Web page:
As we see in Malta nearly every day, there are many issues on which people can reasonably disagree; different, sincere, opinions about such as when human life begins – or when it should be allowed to end, or whether the reality of recreational drug use (including alcohol and tobacco) should be accepted. In a democratic society we must be free to act in accordance with our conscience on an issue on which reasonable minds may disagree; we should not be compelled to participate in a practice contrary to our beliefs. But we may have equally valid, different, beliefs on, for example, bodily autonomy in its widest sense, on which we must be free to act, provided they cause no undue harm to others. If the debate about whether to legalise eg assisted dying, abortion, or drug use came down only to matters of personal conscience, the logical position must surely be to allow it, so each can decide whether it is appropriate for them. A prohibition based on one view holds everyone hostage to that view; permitting it allows each a choice to act on their own conscience, while forcing no-one to use cannabis, have or give an abortion, or participate in assisted dying. Of course, the state must protect the potentially vulnerable and weigh the social costs incurred on the other hand, eg healthcare. But we must recognise that driving activities – which are happening anyway – underground, brings more harm than good. Safeguards and limits are necessary, and can only come with legalisation. We would much rather see sensible regulation, enabling personal choice but reducing risks, than blanket illegality.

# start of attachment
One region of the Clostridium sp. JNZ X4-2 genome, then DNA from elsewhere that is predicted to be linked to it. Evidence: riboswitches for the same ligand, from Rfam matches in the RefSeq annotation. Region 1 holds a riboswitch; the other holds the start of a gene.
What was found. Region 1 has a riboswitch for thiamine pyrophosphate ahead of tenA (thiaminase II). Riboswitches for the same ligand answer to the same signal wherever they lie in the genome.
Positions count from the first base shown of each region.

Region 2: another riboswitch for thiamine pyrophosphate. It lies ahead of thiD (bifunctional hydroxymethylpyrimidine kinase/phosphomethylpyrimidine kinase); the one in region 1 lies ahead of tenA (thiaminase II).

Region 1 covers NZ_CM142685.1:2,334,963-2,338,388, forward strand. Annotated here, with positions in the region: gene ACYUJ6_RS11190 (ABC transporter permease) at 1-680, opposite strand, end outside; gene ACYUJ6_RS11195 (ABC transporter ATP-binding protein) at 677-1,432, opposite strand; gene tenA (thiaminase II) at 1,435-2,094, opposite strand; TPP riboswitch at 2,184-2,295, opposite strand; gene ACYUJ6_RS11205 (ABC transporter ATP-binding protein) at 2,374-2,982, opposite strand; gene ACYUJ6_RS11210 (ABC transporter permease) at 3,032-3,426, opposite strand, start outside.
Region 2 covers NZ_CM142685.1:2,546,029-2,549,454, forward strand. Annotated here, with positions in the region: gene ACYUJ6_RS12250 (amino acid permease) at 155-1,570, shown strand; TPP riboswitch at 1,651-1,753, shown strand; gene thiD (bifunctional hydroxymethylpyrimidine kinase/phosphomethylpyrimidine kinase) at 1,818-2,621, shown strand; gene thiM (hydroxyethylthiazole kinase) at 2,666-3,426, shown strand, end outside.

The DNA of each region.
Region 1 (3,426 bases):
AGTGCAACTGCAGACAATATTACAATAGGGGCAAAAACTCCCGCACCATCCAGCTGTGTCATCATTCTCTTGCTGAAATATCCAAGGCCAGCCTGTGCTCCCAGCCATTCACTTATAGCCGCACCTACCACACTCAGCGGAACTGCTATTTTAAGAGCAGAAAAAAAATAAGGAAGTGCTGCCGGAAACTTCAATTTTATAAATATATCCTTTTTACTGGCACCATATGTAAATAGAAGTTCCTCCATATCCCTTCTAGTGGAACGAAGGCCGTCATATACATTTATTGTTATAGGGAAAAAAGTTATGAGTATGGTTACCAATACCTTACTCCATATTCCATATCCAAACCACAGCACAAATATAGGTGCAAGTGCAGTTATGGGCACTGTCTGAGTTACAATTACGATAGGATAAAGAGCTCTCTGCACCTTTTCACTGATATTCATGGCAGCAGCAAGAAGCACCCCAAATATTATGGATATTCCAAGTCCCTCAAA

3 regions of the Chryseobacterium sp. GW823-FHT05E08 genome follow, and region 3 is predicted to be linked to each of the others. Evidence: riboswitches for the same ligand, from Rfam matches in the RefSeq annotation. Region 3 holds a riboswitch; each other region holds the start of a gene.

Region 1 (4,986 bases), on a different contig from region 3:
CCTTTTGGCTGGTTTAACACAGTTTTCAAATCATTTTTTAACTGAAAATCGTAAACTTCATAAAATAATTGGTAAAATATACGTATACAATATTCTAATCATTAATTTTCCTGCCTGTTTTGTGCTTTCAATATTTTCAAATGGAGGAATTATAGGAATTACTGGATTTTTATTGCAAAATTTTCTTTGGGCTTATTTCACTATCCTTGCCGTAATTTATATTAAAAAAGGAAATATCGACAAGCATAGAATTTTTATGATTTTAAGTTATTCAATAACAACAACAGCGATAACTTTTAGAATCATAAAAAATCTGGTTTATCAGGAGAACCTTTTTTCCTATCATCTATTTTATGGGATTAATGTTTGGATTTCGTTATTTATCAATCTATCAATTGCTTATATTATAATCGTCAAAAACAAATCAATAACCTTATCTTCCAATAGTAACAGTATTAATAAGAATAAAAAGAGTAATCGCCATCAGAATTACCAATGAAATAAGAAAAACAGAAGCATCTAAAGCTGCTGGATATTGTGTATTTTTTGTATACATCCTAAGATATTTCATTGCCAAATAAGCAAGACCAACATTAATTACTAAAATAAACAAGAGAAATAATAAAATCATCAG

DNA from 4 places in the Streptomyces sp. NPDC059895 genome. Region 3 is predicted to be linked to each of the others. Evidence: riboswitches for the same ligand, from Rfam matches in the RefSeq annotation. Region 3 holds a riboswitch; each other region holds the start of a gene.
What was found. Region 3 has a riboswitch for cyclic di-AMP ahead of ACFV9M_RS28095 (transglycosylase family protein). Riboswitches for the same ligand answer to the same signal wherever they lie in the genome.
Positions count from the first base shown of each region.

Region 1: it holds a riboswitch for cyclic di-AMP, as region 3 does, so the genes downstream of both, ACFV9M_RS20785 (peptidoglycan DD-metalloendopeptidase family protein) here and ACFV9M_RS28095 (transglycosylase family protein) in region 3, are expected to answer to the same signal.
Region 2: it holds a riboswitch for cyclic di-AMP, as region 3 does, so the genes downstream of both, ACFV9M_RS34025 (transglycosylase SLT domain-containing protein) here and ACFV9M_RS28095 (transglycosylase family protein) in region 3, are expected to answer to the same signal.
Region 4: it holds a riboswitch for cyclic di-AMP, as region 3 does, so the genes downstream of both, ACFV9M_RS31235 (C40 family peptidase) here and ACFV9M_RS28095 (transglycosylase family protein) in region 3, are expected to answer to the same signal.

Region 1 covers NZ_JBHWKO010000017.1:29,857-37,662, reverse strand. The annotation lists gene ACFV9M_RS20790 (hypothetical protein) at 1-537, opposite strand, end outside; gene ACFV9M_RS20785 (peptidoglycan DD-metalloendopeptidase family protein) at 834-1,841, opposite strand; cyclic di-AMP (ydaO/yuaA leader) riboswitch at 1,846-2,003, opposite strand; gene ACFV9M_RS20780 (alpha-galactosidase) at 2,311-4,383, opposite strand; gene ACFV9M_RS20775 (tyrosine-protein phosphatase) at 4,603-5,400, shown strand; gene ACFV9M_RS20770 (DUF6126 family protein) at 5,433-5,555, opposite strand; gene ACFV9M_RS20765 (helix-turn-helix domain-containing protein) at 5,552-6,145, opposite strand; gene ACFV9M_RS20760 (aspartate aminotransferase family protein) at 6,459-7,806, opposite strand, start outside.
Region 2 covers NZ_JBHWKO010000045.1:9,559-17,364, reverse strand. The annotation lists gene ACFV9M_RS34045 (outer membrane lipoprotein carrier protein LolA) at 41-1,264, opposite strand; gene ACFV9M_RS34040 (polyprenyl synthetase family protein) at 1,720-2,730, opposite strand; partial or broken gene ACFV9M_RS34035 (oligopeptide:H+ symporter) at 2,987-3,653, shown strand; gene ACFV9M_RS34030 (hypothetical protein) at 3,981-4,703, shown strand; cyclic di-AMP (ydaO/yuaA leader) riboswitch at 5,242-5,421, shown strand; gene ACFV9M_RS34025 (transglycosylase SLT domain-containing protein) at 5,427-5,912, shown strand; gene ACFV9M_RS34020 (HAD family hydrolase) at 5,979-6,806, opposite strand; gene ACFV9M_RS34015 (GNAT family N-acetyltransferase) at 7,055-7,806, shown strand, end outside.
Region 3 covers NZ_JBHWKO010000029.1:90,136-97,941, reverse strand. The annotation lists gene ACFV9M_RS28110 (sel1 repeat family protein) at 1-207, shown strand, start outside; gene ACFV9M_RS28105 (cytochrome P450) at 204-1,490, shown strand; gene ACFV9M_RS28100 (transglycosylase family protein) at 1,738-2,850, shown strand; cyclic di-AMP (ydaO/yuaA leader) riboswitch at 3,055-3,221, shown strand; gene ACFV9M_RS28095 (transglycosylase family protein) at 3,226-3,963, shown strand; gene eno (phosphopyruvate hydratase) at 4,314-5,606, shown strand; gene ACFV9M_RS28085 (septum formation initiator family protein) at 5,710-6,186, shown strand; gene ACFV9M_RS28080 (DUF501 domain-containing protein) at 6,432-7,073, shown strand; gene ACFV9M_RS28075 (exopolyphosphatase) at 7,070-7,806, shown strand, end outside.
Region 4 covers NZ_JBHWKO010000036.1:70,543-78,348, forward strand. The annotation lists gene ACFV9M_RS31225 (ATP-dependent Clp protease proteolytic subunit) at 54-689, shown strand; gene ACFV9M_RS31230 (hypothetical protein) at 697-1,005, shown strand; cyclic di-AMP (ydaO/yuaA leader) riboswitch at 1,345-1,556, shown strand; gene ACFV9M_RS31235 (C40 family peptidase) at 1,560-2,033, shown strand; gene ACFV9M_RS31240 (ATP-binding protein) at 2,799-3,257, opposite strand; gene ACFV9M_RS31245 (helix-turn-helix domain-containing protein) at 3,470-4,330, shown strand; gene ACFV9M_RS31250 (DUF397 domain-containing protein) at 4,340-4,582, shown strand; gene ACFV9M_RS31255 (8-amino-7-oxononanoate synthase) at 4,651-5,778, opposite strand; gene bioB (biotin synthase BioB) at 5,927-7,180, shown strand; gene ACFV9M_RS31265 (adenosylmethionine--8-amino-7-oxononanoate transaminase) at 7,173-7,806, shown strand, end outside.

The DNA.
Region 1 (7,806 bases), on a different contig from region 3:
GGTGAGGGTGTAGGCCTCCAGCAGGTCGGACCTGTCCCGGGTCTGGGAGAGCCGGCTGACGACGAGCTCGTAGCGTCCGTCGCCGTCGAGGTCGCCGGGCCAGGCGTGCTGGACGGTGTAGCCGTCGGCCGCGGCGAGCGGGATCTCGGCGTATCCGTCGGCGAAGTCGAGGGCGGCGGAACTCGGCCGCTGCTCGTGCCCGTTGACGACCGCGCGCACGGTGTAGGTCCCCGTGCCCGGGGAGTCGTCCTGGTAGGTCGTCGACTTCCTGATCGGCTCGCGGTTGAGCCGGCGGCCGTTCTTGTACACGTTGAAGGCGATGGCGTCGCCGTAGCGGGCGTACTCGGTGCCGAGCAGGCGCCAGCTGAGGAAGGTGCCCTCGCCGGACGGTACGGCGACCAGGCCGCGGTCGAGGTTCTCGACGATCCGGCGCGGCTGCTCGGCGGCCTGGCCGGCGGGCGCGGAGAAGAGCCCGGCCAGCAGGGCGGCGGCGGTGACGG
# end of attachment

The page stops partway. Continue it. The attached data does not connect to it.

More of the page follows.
- Slippery slopes are everywhere
- Q4 2021 Update
- Regulate, don’t ban – some thoughts after the approval of the cannabis bill
- The EU Commissioner’s guidelines for EU staff on styles of communication
- UN Special Rapporteur on Respecting, Protecting and Fulfilling the Right to Freedom of Thought on the situation in Malta